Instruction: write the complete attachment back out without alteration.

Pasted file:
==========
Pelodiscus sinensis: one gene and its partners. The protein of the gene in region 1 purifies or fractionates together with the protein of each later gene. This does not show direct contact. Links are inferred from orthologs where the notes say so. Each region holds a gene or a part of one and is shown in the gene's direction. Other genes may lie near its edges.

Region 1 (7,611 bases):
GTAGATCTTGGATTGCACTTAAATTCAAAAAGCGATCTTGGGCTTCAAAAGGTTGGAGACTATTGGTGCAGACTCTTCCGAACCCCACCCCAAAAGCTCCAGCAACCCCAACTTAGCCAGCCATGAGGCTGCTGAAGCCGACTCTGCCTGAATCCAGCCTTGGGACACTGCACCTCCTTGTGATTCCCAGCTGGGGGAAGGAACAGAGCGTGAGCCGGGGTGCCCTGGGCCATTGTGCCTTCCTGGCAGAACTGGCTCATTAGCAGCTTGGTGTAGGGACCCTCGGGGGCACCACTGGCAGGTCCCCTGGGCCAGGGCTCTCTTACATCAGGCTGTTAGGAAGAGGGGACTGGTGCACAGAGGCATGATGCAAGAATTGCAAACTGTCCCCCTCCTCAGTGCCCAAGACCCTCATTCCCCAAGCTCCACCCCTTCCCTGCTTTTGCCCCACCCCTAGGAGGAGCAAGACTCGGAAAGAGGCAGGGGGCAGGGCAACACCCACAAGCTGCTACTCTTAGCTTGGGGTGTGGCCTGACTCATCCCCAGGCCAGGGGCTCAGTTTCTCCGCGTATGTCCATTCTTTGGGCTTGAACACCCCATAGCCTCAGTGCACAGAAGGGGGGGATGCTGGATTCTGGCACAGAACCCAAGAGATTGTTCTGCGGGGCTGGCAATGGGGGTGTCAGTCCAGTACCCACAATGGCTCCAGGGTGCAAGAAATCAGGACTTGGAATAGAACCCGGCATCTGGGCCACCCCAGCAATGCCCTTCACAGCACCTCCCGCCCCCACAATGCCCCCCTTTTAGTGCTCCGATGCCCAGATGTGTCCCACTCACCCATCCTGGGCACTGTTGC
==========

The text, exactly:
Pelodiscus sinensis: one gene and its partners. The protein of the gene in region 1 purifies or fractionates together with the protein of each later gene. This does not show direct contact. Links are inferred from orthologs where the notes say so. Each region holds a gene or a part of one and is shown in the gene's direction. Other genes may lie near its edges.

Region 1 (7,611 bases):
GTAGATCTTGGATTGCACTTAAATTCAAAAAGCGATCTTGGGCTTCAAAAGGTTGGAGACTATTGGTGCAGACTCTTCCGAACCCCACCCCAAAAGCTCCAGCAACCCCAACTTAGCCAGCCATGAGGCTGCTGAAGCCGACTCTGCCTGAATCCAGCCTTGGGACACTGCACCTCCTTGTGATTCCCAGCTGGGGGAAGGAACAGAGCGTGAGCCGGGGTGCCCTGGGCCATTGTGCCTTCCTGGCAGAACTGGCTCATTAGCAGCTTGGTGTAGGGACCCTCGGGGGCACCACTGGCAGGTCCCCTGGGCCAGGGCTCTCTTACATCAGGCTGTTAGGAAGAGGGGACTGGTGCACAGAGGCATGATGCAAGAATTGCAAACTGTCCCCCTCCTCAGTGCCCAAGACCCTCATTCCCCAAGCTCCACCCCTTCCCTGCTTTTGCCCCACCCCTAGGAGGAGCAAGACTCGGAAAGAGGCAGGGGGCAGGGCAACACCCACAAGCTGCTACTCTTAGCTTGGGGTGTGGCCTGACTCATCCCCAGGCCAGGGGCTCAGTTTCTCCGCGTATGTCCATTCTTTGGGCTTGAACACCCCATAGCCTCAGTGCACAGAAGGGGGGGATGCTGGATTCTGGCACAGAACCCAAGAGATTGTTCTGCGGGGCTGGCAATGGGGGTGTCAGTCCAGTACCCACAATGGCTCCAGGGTGCAAGAAATCAGGACTTGGAATAGAACCCGGCATCTGGGCCACCCCAGCAATGCCCTTCACAGCACCTCCCGCCCCCACAATGCCCCCCTTTTAGTGCTCCGATGCCCAGATGTGTCCCACTCACCCATCCTGGGCACTGTTGC